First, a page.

Why I don’t Capitalize Deity Pronouns!

Tightening up your writing to the Chicago Manual of Style.

It seems like a strange thing to say; I don’t capitalize pronouns referring to God’s deity. The instructor hands back your paper and asks you to make lower-case all pronouns, what do you do? This is something writers have struggled with for years. So, is it right to capitalize pronouns referencing God?

This topic is one that causes some to cringe but others praise. I often stumble as a writer in which direction do I write. In my blog, I’ve gone back and forth on this issue. I have since come to the realization it is improper to capitalize pronouns.

Before you burn me at the stake, let me explain.

I have different articles published in various online magazines or newspapers, the editor usually changes the pronouns for me before it’s published.

Example, I may write; “I know that God is alive because He shows Himself to me.” Because I am consistent, most English teachers might say I’m okay. But I’ve had editors fix it like this; ”I know God is alive because he shows himself to me.”

Which is correct?

According to the Chicago Manual of Style, pronouns referring to God or Jesus are not to be capitalized. You’ll also notice most English translations of the Bible do not capitalize these pronouns, (ESV, NIV, TNIV, NLT etc.).

So what’s the point? Three reasons.

1.) It’s a king’s reference to honoring God.

  • Capitalizing pronouns of God is something that didn’t begin until King James decided to translate the Bible into the common English language.
  • Capitalizing pronouns was in respect to the King of England.
  • The King demanded that people write His proper name and pronouns out of respect for Him.
  • So when he decided to translate the Bible into the common language, he thought out of respect for both himself and God that all pronouns should be capitalized.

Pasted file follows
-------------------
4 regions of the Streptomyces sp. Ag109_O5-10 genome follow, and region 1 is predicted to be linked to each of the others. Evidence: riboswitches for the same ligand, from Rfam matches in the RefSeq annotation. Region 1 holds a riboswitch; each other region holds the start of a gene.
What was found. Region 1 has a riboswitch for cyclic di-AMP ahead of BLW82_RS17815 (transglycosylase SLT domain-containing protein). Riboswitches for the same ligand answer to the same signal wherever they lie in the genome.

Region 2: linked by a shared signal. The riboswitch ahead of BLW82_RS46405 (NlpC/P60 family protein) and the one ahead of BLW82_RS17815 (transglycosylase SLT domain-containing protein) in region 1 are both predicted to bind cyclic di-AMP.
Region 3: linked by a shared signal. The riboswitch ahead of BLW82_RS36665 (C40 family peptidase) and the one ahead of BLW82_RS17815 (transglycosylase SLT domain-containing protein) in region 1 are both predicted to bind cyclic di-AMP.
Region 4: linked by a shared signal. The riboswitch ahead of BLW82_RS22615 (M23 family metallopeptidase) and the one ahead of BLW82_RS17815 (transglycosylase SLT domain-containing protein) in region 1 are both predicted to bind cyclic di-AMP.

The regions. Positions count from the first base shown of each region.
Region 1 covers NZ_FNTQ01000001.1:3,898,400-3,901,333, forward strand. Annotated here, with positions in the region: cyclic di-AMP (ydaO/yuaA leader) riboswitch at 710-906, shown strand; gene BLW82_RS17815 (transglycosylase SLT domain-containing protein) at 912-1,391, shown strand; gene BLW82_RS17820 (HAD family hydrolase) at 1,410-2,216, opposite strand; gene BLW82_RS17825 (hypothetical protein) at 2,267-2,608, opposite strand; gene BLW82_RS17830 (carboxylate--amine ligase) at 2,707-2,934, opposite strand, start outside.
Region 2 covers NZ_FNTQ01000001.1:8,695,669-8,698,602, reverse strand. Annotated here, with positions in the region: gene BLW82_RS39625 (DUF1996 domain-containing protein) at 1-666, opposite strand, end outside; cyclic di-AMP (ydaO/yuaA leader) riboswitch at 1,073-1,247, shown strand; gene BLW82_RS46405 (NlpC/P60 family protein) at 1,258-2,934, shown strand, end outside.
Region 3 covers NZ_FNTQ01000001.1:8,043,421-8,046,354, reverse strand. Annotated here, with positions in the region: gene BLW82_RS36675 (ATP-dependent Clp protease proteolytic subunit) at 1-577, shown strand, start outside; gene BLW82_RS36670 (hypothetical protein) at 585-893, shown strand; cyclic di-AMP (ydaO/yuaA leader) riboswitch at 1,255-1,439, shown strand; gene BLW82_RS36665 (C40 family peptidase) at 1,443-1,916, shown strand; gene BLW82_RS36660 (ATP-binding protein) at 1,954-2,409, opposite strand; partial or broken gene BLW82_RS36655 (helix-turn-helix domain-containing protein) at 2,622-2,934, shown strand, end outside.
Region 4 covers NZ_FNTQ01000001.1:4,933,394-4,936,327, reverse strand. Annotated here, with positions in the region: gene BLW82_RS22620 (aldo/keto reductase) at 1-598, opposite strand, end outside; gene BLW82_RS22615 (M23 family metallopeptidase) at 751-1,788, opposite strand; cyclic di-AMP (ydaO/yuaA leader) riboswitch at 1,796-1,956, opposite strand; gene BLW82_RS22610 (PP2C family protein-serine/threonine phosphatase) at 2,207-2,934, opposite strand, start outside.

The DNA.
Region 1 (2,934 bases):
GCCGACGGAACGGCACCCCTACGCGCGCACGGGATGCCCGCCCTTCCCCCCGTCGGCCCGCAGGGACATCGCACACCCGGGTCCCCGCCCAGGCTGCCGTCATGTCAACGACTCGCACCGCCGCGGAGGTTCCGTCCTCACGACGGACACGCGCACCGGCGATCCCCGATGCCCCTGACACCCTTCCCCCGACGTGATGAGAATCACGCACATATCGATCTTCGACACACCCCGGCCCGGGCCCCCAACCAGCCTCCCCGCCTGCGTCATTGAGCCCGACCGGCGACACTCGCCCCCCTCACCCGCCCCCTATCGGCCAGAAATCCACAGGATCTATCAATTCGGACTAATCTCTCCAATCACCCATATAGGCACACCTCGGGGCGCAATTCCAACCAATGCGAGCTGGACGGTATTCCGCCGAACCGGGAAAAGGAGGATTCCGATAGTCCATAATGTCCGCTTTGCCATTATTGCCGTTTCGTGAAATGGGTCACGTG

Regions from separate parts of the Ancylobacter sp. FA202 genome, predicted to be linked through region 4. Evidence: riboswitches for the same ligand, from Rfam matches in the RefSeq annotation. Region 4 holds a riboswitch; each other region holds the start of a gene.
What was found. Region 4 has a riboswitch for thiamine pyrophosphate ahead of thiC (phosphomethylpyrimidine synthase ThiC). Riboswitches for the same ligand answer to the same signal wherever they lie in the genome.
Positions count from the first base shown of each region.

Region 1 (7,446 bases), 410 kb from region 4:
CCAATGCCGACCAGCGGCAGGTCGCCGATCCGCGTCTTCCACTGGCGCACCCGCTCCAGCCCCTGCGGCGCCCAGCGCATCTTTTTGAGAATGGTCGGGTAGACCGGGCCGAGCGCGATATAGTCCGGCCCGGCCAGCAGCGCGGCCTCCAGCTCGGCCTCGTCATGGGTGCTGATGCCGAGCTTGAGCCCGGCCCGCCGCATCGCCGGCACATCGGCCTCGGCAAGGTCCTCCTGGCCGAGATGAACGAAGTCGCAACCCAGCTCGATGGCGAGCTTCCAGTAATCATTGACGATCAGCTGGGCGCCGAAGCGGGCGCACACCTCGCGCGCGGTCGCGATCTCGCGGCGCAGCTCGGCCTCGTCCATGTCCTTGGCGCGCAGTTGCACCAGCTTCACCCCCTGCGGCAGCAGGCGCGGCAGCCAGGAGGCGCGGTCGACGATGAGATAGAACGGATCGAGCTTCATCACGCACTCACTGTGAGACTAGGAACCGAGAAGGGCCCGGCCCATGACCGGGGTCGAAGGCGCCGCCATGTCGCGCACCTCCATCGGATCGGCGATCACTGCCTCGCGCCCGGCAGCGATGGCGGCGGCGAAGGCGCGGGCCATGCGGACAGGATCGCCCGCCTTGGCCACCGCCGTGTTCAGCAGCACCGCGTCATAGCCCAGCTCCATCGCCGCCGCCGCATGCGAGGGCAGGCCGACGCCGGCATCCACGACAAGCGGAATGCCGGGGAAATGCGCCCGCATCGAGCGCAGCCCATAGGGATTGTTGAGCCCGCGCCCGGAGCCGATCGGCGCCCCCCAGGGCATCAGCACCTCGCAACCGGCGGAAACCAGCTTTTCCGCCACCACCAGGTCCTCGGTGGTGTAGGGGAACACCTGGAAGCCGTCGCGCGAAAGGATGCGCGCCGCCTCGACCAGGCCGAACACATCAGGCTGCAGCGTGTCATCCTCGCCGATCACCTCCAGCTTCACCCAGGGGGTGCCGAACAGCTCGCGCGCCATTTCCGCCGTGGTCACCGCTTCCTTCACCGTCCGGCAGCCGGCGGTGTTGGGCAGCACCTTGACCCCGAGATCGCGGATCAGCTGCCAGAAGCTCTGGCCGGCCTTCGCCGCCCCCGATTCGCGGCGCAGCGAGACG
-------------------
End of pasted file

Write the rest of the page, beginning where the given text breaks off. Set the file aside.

• Up to that point, pronouns denoting God were not capitalized.

2.) Because most Christians think they should be capitalized. This has been a battle between editors and writers, students and teachers. In my research, I’ve found that some say you should always capitalize He, His, Him or Thee whenever God is the antecedent in writing while others say never capitalize.

Making these pronouns capitalized is a method of suggesting a more pronounced meaning or giving the sentence a new meaning. But does it? Does the sentence, ”God shows us his love through his word.”, suggest a different meaning than, “God shows us His love through His word.”?

I say it doesn’t.

The goal of pronouns is to make the identity of the noun clear to the reader. If that is the case, then it doesn’t matter because the reader understands who they’re reading about.

3.) In Hebrew, there is no such thing as upper or lower case letters. In Greek, they used upper case letters in all of their writing. So what does this mean? In English writing, we now have a choice of style. Why? Because this has nothing to do with remaining true to the original texts.
In England, it made sense to capitalize all pronouns referring to God, because that was common practice in honor of King James, not God.

I’ll sum it up with this:

There are three other translational issues involved. One is that it seems rather awkward to translate quotations of people who were deriding Jesus Christ, and who at that point didn’t believe that He was the spotless Son of God, capitalizing the pronouns they used to refer to Him. The New American Standard Bible handles this by putting in a footnote to explain that they capitalized the pronouns because of who Jesus Christ is, not who the speaker thought He was.

Another issue is that in some of the coronation psalms, it was clear that the psalm was originally written for the coronation of an earthly king (i. e. King Solomon), but the psalm applies and is used more often to sing praises to the King of Kings. In that case, it is difficult to choose which case to use for the pronouns. By not capitalizing pronouns pertaining to God, we as translators preserve the ambiguity of the original Scriptures and leave the application to the Holy Spirit and the reader.

(This article is from the World English Bible Translation FAQ, by Michael Paul Johnson mpj@ebible.org with numerous contributions by others.)

Posted in: FAQs About the Bible

This is why I don’t capitalize pronouns referring to God. I’m not causing disrespect to God because I believe the content of what I write is respectful of His word. When we talk about him in our writing, if we mention God, then the pronouns that begin or follow within the sentence only helps identify who we’re talking about. A capitalized ‘H’ does not change that fact.

Question: What do you think? Do you agree or disagree? Leave a comment by clicking here!

This post was originally published Monday, March 30, 2015. I am republishing this article so you have a chance to see this popular post.

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